Although dominating media headlines across the world, the most visible signs of the ongoing trade dispute so far in China have been the impact on a few selected imports. In the auto sector, following the imposition of higher tariffs on imported vehicles, we have seen significant price increases of US made vehicles, including Tesla and German branded SUVs (Mercedes and BMW) that are made in the US. Costs are also expected to increase for some basic foods as soy bean import prices are hit.
However, fears that the Chinese government would use non-tariff administrative measures to make life difficult for US companies have so far proven largely unfounded. On the contrary, China continues to relax its restrictions on foreign investments in China, in multiple sectors including automotive and financial services.
Tesla announced its plans to open a Gigafactory in Shanghai recently, and BMW is rumoured to be increasing its ownership stake in its China JV from 50% to 70%, both taking advantage of the relaxaction of restrictions and perhaps wary that the import tariffs are here to stay, at least for a while.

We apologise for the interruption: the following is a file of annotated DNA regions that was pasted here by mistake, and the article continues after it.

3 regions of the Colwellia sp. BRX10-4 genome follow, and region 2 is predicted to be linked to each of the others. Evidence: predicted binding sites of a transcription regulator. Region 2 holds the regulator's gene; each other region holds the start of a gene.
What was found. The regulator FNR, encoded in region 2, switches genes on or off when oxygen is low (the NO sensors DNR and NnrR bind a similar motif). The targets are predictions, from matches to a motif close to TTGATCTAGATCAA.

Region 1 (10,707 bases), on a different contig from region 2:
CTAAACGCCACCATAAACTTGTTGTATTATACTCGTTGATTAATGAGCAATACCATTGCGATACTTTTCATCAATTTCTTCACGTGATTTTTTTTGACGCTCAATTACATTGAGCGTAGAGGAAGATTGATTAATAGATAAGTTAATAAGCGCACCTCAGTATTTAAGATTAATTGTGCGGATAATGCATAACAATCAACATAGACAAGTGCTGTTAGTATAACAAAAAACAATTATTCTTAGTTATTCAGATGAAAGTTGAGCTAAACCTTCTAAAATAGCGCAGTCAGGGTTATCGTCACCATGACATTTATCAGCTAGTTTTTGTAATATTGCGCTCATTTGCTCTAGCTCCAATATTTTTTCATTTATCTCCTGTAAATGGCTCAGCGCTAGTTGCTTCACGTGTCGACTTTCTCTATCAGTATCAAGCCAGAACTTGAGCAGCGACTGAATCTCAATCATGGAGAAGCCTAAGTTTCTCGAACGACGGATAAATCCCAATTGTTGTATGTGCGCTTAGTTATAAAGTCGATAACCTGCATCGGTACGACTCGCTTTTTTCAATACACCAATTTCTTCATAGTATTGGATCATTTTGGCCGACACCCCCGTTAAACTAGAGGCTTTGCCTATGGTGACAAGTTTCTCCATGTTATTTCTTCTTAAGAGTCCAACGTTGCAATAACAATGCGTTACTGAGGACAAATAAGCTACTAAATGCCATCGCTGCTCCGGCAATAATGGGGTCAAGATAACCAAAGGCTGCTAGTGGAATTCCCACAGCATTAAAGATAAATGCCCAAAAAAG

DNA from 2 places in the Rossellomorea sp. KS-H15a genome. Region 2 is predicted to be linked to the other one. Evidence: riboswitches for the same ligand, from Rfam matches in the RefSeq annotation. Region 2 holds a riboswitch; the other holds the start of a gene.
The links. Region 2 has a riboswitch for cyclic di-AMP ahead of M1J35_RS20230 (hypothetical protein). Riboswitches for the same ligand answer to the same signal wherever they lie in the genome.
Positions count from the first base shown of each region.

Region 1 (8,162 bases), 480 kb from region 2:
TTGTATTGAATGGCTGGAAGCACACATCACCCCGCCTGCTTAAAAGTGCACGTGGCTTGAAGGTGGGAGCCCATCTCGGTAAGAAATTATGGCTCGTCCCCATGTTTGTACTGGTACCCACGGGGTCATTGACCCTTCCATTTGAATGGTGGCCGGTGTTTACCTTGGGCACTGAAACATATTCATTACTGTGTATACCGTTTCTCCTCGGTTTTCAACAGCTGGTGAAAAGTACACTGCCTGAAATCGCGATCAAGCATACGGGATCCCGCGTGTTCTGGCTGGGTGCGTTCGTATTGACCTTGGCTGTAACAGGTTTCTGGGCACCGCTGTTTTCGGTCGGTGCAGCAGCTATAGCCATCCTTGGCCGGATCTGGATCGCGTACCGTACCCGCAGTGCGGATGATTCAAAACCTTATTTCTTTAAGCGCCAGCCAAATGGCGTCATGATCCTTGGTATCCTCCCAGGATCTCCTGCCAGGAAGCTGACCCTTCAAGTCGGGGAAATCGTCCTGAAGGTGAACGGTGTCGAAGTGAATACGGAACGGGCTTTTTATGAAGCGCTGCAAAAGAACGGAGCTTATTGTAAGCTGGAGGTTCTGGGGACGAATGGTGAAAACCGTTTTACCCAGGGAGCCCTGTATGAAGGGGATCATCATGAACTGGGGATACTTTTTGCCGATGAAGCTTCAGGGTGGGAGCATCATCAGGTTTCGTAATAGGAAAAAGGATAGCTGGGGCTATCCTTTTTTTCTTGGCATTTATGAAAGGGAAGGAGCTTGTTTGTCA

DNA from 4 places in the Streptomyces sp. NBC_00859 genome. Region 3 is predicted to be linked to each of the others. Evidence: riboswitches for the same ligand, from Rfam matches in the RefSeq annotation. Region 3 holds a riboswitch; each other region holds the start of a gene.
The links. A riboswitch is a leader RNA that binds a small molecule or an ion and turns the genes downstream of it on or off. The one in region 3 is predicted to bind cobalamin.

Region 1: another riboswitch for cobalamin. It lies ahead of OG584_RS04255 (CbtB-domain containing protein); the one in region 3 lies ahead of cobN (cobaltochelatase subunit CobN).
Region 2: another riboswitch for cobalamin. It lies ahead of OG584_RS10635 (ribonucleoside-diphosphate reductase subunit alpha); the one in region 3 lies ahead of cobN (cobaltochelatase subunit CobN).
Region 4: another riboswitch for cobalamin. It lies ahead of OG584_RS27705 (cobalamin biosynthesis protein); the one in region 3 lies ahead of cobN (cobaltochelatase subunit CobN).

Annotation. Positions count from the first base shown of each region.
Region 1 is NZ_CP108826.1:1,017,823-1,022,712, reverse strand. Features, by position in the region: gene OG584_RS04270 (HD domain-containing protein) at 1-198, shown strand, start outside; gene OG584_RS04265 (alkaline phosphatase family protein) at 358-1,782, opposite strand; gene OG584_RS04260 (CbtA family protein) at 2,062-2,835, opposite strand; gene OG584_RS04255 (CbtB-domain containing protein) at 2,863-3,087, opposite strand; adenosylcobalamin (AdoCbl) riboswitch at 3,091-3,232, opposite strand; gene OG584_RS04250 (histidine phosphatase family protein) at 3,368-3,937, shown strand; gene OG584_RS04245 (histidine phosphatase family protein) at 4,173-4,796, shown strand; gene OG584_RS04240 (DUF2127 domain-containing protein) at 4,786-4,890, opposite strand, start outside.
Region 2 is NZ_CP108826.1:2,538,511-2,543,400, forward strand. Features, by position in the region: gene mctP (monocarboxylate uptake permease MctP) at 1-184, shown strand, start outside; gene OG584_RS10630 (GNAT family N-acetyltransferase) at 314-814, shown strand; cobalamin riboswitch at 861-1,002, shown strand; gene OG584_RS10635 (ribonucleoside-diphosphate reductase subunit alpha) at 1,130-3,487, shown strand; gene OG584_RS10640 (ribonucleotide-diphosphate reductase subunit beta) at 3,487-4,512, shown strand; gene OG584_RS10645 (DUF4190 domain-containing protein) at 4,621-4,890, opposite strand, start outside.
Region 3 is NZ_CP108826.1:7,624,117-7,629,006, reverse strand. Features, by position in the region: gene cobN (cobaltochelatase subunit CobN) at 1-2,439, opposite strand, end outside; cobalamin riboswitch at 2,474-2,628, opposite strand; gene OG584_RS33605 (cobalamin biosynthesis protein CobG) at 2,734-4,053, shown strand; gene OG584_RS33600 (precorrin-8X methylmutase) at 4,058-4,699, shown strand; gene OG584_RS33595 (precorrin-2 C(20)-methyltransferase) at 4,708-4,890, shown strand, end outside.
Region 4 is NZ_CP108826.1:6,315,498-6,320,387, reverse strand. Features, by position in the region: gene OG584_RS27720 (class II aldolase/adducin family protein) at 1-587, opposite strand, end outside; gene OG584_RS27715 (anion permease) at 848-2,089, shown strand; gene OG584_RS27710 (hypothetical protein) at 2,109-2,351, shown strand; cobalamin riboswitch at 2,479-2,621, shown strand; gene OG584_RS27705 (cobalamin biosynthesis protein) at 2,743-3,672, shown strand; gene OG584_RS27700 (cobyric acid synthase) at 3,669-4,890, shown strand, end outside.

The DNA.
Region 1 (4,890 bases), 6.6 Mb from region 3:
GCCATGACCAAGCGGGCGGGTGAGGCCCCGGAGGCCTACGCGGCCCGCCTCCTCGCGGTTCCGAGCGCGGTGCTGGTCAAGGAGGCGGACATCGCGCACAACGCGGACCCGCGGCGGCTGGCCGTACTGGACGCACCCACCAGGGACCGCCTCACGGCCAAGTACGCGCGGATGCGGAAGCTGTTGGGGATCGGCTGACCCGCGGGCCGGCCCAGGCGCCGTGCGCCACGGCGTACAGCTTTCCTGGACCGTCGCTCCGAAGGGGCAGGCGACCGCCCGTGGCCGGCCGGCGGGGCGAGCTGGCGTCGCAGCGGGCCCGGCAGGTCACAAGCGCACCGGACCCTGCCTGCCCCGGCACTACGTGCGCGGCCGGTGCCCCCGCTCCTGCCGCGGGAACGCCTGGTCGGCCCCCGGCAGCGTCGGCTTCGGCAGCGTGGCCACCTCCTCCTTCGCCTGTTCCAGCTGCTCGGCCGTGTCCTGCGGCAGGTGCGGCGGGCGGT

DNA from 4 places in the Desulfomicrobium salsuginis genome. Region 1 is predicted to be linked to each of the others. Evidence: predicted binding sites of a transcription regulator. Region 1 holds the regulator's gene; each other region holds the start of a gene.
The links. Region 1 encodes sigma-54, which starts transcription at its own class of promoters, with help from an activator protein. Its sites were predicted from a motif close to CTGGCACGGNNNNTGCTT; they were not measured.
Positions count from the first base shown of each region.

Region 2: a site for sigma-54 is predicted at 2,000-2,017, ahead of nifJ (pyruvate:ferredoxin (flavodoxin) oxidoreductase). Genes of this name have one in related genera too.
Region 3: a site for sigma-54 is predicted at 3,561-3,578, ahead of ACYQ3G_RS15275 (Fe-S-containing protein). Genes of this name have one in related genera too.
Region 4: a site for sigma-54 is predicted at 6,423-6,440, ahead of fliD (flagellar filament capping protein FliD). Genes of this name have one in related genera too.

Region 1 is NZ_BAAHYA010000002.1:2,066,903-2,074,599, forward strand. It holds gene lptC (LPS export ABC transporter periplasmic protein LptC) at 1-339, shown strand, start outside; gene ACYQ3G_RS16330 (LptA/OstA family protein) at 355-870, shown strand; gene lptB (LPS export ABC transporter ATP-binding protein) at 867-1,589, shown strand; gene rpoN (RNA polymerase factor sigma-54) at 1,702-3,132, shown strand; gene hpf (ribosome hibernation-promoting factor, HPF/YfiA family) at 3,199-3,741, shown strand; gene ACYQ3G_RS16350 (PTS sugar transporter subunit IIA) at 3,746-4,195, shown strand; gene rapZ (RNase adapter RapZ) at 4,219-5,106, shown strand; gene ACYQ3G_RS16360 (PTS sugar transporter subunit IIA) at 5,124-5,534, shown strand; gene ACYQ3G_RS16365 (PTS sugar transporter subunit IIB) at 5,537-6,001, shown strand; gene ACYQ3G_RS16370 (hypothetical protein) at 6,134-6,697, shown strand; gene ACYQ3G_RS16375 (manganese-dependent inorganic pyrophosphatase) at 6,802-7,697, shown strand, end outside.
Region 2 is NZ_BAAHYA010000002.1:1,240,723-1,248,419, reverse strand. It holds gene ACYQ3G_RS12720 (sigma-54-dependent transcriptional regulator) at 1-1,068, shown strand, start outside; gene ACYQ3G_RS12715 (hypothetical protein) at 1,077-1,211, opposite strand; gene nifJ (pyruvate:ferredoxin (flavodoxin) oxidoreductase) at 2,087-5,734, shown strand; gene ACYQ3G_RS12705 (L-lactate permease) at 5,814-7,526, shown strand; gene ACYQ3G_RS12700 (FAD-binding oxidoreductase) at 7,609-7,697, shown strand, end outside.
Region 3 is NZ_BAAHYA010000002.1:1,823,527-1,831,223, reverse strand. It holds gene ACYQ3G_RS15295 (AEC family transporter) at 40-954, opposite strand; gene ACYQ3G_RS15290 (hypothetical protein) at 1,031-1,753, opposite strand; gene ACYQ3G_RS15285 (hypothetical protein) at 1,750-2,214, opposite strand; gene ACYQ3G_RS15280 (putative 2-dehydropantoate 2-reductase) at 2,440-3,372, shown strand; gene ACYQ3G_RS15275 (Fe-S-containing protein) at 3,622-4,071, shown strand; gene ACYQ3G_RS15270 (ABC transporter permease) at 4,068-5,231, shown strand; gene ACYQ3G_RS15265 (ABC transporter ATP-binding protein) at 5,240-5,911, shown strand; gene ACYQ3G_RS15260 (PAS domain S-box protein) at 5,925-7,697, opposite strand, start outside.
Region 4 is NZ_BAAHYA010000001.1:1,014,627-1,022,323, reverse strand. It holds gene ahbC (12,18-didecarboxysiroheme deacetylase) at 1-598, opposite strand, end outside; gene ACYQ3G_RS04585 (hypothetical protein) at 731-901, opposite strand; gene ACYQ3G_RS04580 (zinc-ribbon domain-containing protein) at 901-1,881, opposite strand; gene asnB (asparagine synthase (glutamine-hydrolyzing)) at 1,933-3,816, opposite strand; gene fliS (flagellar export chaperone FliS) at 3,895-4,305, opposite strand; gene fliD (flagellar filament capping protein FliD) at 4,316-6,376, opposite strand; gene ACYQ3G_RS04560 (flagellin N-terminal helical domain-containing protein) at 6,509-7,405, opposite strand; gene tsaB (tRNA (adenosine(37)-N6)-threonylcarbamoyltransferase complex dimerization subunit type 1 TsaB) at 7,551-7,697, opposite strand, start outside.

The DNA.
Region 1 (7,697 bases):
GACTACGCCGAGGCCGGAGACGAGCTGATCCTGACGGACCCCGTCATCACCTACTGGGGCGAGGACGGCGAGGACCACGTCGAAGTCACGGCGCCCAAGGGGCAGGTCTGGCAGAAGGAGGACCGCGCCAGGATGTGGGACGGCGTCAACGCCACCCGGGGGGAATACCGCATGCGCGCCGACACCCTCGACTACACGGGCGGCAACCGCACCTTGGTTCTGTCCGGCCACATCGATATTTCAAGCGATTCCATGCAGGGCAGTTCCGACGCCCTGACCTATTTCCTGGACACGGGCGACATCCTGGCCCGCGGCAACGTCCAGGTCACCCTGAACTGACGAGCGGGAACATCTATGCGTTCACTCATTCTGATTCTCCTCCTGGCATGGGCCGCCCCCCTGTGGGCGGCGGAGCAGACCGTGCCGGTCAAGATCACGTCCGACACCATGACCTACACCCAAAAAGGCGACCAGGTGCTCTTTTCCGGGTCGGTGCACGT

In the payment space, PBOC’s Shanghai branch announced in late July that WorldFirst had applied for online and mobile payment licenses in China. The publication is typically the first step in the formal approval process, suggesting that WorldFirst is likely to be the first foreign recipient of a payment licence in China, with more applicants in the queue.
We continue to watch carefully how domestic support for the Chinese agenda of overseas investment in support of the One Belt One Road initiative evolves. The Government has at the same time recognised the importance of improving income inequality in China and continuing the process to lift more of the population out of poverty, and this will require significant investment. Balancing these policy priorities, particularly in light of private sector liquidity constraints that exist currently, will be an important challenge for the Xi administration.